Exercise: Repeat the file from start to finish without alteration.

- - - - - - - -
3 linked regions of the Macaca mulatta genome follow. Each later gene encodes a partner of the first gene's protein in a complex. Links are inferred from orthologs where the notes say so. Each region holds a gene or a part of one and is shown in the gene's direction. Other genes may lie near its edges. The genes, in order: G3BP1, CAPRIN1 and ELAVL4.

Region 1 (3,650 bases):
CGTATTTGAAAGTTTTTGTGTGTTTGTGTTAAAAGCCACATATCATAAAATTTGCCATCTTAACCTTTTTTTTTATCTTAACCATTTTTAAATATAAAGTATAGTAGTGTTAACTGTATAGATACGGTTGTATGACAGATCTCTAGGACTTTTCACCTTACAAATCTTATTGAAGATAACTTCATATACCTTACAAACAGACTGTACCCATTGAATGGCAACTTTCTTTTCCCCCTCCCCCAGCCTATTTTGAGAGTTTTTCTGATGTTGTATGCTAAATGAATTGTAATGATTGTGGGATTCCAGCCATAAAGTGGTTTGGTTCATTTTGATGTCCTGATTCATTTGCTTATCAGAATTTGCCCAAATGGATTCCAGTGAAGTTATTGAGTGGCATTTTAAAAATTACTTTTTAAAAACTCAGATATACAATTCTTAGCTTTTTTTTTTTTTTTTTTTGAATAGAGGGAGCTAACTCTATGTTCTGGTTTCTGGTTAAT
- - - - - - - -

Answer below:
3 linked regions of the Macaca mulatta genome follow. Each later gene encodes a partner of the first gene's protein in a complex. Links are inferred from orthologs where the notes say so. Each region holds a gene or a part of one and is shown in the gene's direction. Other genes may lie near its edges. The genes, in order: G3BP1, CAPRIN1 and ELAVL4.

Region 1 (3,650 bases):
CGTATTTGAAAGTTTTTGTGTGTTTGTGTTAAAAGCCACATATCATAAAATTTGCCATCTTAACCTTTTTTTTTATCTTAACCATTTTTAAATATAAAGTATAGTAGTGTTAACTGTATAGATACGGTTGTATGACAGATCTCTAGGACTTTTCACCTTACAAATCTTATTGAAGATAACTTCATATACCTTACAAACAGACTGTACCCATTGAATGGCAACTTTCTTTTCCCCCTCCCCCAGCCTATTTTGAGAGTTTTTCTGATGTTGTATGCTAAATGAATTGTAATGATTGTGGGATTCCAGCCATAAAGTGGTTTGGTTCATTTTGATGTCCTGATTCATTTGCTTATCAGAATTTGCCCAAATGGATTCCAGTGAAGTTATTGAGTGGCATTTTAAAAATTACTTTTTAAAAACTCAGATATACAATTCTTAGCTTTTTTTTTTTTTTTTTTTGAATAGAGGGAGCTAACTCTATGTTCTGGTTTCTGGTTAAT